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Yellowjackets Is A Masterclass In How To Use Music On TV (And Here's What Other Shows Get Wrong)

"Yellowjackets," which is finally returning for its sophomore season, made a ton of successful choices during Season 1. First and foremost, its casting is eerily good. The teenage versions of each character look and sound almost exactly like their adult counterparts, making the shift between timelines beautifully seamless (Sophie Nélisse, who plays Young Shauna, is so like Melanie Lynskey that it feels like the showrunners found both a time machine and a way to clone Lynskey). The world-building and mystery box of it all is intriguing, weird, and spooky, but also feels totally planned out, inspiring hope that the showrunners actually know what they're doing.

Another thing this series is particularly great at? Needle drops. Set between 1996 and 2021, "Yellowjackets" really leans on 90s music, and does so to dependably excellent effect. The show would be gripping and wild enough without a killer soundtrack, but thanks to a top-notch music coordinator who's worked on several other hits in recent years, "Yellowjackets" has become a masterclass on how to use music — and an example that a bunch of other shows should try and follow.

Yellowjackets' excellent needle drops come from their music coordinator

In an interview with Variety, Jen Malone — who's also worked on buzzy projects like the A24 movie "Zola," HBO's salacious teen drama "Euphoria," and the recent Netflix hit "Wednesday" — explained why she's so fond of working on "Yellowjackets." As Malone told the outlet, "'Yellowjackets' is a love letter to the '90s. I was in high school in the mid-'90s in New Jersey. I was literally going back to the mixtapes I had when I was growing up. It was so fun and rewarding to pitch some of my favorite songs, whether it was PJ Harvey or Jane's Addiction or Portishead. We haven't even scratched the surface of the music I want to put in 'Yellowjackets' from that time period."

Malone's work is, clearly, paying off. Fans of the show have continually hailed just how perfectly timed and selected her musical choices are, and it's a huge part of the series thus far, with viewers able to clock songs they loved from the 90s that play right into the narrative in unexpected and unique ways. So, then, what is the reason that Malone's song picks work so, so well?

The songs on Yellowjackets fit the scenes perfectly, but in clever (instead of obvious) ways

The music on "Yellowjackets" come really close to being on the nose, but Malone cleverly veers away from being too obvious whenever possible, prioritizing the vibe of the song over lyrics or theme. In doing so, she manages to strike the perfect balance. 

Take "Glory Box" by Portishead, which plays during the show's second episode, "F Sharp." Shauna, a seemingly unassuming and meek housewife in her adult life, accesses her animal instincts from her time stranded in the woods by hunting a rabbit in her backyard and quietly serving it to her family at dinner, and the whole thing is scored perfectly by the aforementioned 90s song. There are some moments of levity, too, like when the team comes together at their cabin in the woods to perform a synchronized dance to Montell Jordan's "This is How We Do It."

The song in the Season 2 trailer made it clear from the outset that these terrific musical choices would continue, and across the board, "Yellowjackets" excels at a needle drop, whether the adult versions of the girls are engaged in a high-stakes car chase set to Prodigy's "Firestarter," or "Fade Into You" by Mazzy Star soundtracks a grown-up Nat (Juliette Lewis) mourning her first and only love, or the teens get ready for a party ultimately ruined by hallucinogenic mushrooms to "Gepetto" by Belly (the last one also has an acapella sing-along to "Kiss From a Rose" by the girls, which feels exactly right). This is a show with an excellent sense of when and where to deploy the perfect song choice, but not every series shares that trait.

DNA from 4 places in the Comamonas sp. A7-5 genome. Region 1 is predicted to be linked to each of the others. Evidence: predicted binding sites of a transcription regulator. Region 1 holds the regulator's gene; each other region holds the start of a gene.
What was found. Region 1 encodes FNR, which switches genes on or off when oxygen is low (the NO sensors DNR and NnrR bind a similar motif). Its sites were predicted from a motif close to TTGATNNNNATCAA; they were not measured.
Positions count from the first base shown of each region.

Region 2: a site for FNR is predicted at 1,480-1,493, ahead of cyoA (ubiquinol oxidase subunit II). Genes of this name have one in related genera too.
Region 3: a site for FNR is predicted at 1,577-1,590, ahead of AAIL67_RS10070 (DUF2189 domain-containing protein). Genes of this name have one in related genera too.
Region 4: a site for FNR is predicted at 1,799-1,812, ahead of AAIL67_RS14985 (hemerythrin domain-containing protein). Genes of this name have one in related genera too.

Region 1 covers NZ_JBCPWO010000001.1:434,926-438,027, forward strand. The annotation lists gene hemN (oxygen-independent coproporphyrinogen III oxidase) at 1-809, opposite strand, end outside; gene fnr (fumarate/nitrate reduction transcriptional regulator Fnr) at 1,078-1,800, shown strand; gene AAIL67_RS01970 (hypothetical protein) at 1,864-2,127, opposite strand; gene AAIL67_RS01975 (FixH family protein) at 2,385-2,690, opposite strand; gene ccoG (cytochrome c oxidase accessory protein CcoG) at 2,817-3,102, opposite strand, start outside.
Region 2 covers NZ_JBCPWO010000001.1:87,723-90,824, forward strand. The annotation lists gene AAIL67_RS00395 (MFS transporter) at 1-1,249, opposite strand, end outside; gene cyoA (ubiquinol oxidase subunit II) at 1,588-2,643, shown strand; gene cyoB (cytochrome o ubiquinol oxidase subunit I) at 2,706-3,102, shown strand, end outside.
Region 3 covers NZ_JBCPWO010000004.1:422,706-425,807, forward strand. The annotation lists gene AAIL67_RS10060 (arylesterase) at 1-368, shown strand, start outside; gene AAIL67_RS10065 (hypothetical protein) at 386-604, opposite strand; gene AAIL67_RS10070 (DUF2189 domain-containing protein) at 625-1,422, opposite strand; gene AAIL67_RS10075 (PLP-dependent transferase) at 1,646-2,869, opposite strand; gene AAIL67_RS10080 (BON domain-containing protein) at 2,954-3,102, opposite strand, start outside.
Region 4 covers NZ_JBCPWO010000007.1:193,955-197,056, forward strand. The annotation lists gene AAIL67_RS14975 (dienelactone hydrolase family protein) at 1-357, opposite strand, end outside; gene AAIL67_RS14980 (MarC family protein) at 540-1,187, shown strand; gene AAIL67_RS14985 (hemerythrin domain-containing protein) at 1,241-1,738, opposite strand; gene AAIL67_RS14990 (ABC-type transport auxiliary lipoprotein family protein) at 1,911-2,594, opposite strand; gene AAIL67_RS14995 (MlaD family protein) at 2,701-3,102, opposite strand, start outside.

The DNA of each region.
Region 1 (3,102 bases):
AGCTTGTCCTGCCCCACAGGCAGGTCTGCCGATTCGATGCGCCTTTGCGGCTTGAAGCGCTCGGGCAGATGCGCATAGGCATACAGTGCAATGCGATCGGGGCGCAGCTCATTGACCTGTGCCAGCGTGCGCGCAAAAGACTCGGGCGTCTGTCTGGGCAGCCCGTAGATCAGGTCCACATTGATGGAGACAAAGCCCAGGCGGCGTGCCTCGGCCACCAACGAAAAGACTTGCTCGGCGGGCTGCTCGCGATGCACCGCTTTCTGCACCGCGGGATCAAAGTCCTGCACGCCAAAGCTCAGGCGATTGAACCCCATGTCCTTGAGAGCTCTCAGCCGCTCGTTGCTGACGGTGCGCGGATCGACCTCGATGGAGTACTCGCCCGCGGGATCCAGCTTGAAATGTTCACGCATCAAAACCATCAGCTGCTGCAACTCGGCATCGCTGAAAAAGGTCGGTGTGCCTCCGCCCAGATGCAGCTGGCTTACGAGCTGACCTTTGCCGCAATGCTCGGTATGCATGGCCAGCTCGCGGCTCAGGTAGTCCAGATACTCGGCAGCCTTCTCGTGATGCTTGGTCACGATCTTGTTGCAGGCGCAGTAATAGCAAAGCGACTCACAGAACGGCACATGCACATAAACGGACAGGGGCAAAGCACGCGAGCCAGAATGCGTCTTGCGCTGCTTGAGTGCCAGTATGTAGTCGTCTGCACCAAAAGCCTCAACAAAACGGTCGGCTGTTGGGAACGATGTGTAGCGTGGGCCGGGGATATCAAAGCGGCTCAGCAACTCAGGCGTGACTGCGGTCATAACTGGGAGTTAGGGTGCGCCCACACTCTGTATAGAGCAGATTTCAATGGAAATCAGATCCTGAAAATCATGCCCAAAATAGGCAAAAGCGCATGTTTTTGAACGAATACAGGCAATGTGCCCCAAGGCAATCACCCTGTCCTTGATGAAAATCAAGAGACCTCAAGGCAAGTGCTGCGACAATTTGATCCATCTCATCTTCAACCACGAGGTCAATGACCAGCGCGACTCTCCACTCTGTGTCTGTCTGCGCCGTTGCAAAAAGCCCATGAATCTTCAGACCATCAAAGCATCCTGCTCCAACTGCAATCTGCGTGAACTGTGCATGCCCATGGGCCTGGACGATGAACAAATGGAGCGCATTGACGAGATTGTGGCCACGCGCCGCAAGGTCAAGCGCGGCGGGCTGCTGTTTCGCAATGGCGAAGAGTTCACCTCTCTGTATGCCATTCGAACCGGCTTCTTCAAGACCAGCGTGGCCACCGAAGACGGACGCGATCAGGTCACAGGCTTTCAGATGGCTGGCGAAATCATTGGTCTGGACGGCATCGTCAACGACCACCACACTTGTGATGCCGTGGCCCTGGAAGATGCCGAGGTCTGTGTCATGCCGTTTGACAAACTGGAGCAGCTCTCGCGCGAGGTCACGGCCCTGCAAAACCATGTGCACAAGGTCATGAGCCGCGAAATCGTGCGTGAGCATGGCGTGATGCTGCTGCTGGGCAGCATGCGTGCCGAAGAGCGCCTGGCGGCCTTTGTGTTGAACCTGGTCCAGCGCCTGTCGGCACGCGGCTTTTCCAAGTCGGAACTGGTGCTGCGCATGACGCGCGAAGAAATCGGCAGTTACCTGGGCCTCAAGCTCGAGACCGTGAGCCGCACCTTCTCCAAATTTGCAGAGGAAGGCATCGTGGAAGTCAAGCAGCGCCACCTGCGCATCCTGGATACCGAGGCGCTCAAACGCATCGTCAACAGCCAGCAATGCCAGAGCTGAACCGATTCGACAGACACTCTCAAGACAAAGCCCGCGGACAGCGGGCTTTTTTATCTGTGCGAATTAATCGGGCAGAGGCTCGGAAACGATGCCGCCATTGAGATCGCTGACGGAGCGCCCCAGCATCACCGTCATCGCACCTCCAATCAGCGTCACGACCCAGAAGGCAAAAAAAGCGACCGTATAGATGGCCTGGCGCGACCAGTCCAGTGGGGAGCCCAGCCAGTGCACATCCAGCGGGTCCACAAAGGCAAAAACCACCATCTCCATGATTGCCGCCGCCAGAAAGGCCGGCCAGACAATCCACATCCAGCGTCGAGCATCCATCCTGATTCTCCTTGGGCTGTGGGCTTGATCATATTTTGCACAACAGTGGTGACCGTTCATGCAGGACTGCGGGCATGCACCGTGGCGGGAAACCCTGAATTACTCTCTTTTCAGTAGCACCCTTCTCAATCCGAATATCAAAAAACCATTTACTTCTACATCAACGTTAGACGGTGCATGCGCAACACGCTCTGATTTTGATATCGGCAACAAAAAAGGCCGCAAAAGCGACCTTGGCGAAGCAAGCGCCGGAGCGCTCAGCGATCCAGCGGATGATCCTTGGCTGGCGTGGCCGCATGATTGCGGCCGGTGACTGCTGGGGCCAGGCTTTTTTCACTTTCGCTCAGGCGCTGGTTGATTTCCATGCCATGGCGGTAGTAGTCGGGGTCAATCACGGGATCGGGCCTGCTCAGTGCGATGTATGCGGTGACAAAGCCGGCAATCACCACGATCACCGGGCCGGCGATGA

Some shows have truly terrible needle drops

There are a lot of shows that should probably start taking cues from "Yellowjackets" when it comes to needle drops, and a perfect example is the long-running medical drama "Grey's Anatomy." This show tends to be painfully on the nose with its song choices — think "How to Save a Life" by The Fray playing over a high-stakes surgery, or "Chasing Cars" by Snow Patrol used during the same season, crooning the words "if I lay here" over a girl laying on top of her dead fiance. That's all without even mentioning the fact that nearly every single episode title is the name of a song as well as the entirely dreadful musical episode titled — wait for it — "How to Save a Life."

"Bridgerton," another Shonda Rhimes joint, uses its needle drops in a way that seems really cool at first, but ends up being distracting. In any episode that features some sort of upper-class event in the Ton, the string quartets play covers of modern pop songs like Ariana Grande's "thank u, next." What feels like a fun little Easter egg at first ends up completely drawing your attention, turning each needle drop into a game of "what's that tune" and pulling focus from whatever's going on in the scene. HBO's late sci-fi epic "Westworld" pulled the same stunt with pianos and 90s tunes, to similar results.

The point is, there are good ways and bad ways to do needle drops, and "Yellowjackets" has a pretty firm grasp on the good way. Other shows should realize this, pick literally any episode, and start taking notes.